Friday, 4 May 2012
3 Course Diamond Jubilee Meal Tribute to the British Armed Forces (Part One)
This is my second post dedicated to celebrating the Diamond Jubilee of Queen Elizabeth II with appropriate food and meal creations. Given that Her Majesty is Commander-in-Chief of the British Armed Forces, I felt it was essential to come up with something to pay tribute to the British Army, Royal Navy and Royal Air Force on this extra special occasion. I thought long and hard about how to achieve this and decided to create a three course meal, each course representing a major branch of the services. I very much hope you like what I finally came up with and prepared. This first part of the meal is the starter, dedicated to the Royal Air Force, and today's post is the first in a mini-series of three.
It may be that you normally enjoy a glass of wine with a special meal. If you are a beer drinker, however, and enjoy a beer with your dinner, below are three ideas you may wish to consider. Failing that, you could of course enjoy the beers before or after your meal...?
These beers are Spitfire Ale (symbolic of the RAF), Victory Ale (symbolic of the Royal Navy) and Bombardier Ale (symbolic of the Army). They are all widely available in supermarkets in the UK.
It was fairly obvious to me that this course had to centre around something which flies. I finally settled on pheasant, which had to be purchased online in frozen form, due to it being out of shooting season. I considered a number of pheasant recipes but finally prepared a simple pheasant, vegetable and cider casserole.
Ingredients (Serves Two)
1 whole prepared pheasant (fully thawed, if applicable)
2oz unsalted butter
1 stick of celery
1 medium carrot
1 Granny Smith apple
1/2 small white onion
1 large clove of garlic
1 pint fresh chicken stock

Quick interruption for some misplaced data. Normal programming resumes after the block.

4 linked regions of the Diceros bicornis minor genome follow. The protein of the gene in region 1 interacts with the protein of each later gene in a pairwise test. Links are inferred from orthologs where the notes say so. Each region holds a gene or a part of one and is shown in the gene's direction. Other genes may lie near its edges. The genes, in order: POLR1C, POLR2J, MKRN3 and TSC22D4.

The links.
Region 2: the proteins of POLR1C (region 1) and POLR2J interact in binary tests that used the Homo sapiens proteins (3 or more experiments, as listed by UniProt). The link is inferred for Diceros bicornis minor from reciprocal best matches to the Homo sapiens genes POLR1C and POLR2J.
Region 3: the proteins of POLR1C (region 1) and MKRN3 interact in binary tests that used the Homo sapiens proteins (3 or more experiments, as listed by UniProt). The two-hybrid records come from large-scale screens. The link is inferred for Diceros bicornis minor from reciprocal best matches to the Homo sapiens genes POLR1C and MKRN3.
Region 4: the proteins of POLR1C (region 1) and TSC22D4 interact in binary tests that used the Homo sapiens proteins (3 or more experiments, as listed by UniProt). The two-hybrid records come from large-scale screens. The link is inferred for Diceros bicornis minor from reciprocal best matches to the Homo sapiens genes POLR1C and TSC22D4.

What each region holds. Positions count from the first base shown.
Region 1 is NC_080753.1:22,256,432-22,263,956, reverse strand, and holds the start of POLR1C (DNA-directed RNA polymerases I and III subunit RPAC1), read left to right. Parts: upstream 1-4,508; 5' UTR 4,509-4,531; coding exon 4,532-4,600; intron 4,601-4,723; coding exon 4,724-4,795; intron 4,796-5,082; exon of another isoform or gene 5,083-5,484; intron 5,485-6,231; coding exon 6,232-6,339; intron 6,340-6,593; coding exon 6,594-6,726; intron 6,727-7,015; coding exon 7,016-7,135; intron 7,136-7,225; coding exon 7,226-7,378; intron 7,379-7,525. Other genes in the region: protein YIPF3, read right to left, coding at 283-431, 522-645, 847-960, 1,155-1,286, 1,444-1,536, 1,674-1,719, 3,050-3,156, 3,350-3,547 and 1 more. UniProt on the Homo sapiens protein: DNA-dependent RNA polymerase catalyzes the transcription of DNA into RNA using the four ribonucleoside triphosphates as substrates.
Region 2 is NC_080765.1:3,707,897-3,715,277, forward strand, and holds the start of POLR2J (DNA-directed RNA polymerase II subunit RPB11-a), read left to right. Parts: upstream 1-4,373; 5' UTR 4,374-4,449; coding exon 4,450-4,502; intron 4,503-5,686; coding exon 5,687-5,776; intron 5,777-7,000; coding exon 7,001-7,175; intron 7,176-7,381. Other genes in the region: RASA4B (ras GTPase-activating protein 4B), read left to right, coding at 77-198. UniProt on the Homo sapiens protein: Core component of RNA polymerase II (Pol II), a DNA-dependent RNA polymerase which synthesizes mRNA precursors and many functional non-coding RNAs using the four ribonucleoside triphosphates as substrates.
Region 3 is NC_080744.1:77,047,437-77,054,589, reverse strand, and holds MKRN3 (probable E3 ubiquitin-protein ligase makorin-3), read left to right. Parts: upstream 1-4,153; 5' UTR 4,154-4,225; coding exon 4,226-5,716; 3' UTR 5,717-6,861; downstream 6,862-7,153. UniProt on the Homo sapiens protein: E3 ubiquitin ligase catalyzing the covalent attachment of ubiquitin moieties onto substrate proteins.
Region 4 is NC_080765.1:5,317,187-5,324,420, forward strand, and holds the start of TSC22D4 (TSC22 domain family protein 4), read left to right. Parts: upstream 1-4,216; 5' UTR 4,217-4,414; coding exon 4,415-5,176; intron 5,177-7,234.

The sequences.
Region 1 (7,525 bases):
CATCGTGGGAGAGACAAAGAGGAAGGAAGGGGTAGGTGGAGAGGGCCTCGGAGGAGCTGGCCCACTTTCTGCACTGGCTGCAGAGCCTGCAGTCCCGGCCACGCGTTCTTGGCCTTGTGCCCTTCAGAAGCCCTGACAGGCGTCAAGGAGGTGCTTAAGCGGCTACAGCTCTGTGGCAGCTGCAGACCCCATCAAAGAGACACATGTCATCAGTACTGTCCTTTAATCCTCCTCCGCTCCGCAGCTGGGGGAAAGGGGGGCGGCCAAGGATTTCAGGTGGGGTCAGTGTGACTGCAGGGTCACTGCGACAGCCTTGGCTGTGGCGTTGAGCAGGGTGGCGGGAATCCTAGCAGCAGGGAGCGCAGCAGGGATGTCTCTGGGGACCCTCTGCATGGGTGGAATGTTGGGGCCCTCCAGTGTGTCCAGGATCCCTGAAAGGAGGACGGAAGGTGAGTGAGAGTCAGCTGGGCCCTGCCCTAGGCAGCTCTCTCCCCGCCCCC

1/2 pint apple cider
Sea salt and black pepper
Torn basil leaves to garnish (optional)
The pheasant should be portioned by firstly cutting off the leg portions then halfing the carcass horizontally to separate the breasts from the backbone. The breast portion should then be halfed down through the central bone. Alternatively, you may wish to remove the two breast fillets from the bone. The back of the pheasant can be used to make stock.
Melt the butter in a large pot and season, brown and seal the breast and leg portions. Remove them to a plate with cooking tongs or a large slotted spoon.
Peel, core and chop the apple. Wash, dry and chop the celery stick. The carrot should be topped, tailed, scraped and chopped, while the peeled onion half should be finely sliced. The garlic clove should be peeled and finely chopped.
Add the vegetables to the pot from which the pheasant pieces were removed and sweat them off in the juices for a minute or two, stirring with a wooden spoon.
Re-add the pheasant portions to the pot and pour in the stock and cider. Bring to a simmer, cover and leave for twenty minutes to gently cook.
Remove the pheasant pieces from the pot and test with a skewer for tenderness.
If you are going to be enjoying a beer with this course, now is the time to get it poured.
A soup ladle is best used to lay some stock and vegetables in the bottom of two serving plates.
Lay a leg and breast portion in the centre of each plate and garnish (if desired) with the basil leaves.
I hope you like the look of this starter idea and it has whetted your appetite for the main course and pudding. Parts two and three of this meal will both be published in the next few days and I hope you will come back again to see the creations for yourself.